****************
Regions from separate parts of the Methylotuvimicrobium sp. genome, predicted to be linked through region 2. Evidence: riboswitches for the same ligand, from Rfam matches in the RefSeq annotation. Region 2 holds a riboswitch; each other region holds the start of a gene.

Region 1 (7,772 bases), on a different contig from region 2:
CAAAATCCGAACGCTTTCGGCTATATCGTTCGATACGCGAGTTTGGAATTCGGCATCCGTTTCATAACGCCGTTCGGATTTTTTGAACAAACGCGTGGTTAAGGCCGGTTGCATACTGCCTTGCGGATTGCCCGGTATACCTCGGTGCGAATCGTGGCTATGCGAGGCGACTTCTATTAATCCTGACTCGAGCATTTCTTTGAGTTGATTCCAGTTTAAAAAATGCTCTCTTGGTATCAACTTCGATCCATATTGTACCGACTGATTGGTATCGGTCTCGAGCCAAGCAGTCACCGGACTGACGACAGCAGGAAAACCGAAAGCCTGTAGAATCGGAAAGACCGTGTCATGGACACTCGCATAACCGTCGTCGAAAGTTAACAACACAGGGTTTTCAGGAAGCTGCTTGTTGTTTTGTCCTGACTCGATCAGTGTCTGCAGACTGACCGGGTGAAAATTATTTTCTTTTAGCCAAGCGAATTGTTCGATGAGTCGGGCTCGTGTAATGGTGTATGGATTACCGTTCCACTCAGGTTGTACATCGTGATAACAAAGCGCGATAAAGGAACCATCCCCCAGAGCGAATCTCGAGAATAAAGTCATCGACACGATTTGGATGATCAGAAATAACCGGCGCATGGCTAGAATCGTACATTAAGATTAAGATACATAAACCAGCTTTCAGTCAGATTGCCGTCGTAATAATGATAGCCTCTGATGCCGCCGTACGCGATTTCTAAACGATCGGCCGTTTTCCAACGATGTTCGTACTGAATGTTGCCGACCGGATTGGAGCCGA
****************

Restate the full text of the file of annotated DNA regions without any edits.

Regions from separate parts of the Methylotuvimicrobium sp. genome, predicted to be linked through region 2. Evidence: riboswitches for the same ligand, from Rfam matches in the RefSeq annotation. Region 2 holds a riboswitch; each other region holds the start of a gene.

Region 1 (7,772 bases), on a different contig from region 2:
CAAAATCCGAACGCTTTCGGCTATATCGTTCGATACGCGAGTTTGGAATTCGGCATCCGTTTCATAACGCCGTTCGGATTTTTTGAACAAACGCGTGGTTAAGGCCGGTTGCATACTGCCTTGCGGATTGCCCGGTATACCTCGGTGCGAATCGTGGCTATGCGAGGCGACTTCTATTAATCCTGACTCGAGCATTTCTTTGAGTTGATTCCAGTTTAAAAAATGCTCTCTTGGTATCAACTTCGATCCATATTGTACCGACTGATTGGTATCGGTCTCGAGCCAAGCAGTCACCGGACTGACGACAGCAGGAAAACCGAAAGCCTGTAGAATCGGAAAGACCGTGTCATGGACACTCGCATAACCGTCGTCGAAAGTTAACAACACAGGGTTTTCAGGAAGCTGCTTGTTGTTTTGTCCTGACTCGATCAGTGTCTGCAGACTGACCGGGTGAAAATTATTTTCTTTTAGCCAAGCGAATTGTTCGATGAGTCGGGCTCGTGTAATGGTGTATGGATTACCGTTCCACTCAGGTTGTACATCGTGATAACAAAGCGCGATAAAGGAACCATCCCCCAGAGCGAATCTCGAGAATAAAGTCATCGACACGATTTGGATGATCAGAAATAACCGGCGCATGGCTAGAATCGTACATTAAGATTAAGATACATAAACCAGCTTTCAGTCAGATTGCCGTCGTAATAATGATAGCCTCTGATGCCGCCGTACGCGATTTCTAAACGATCGGCCGTTTTCCAACGATGTTCGTACTGAATGTTGCCGACCGGATTGGAGCCGA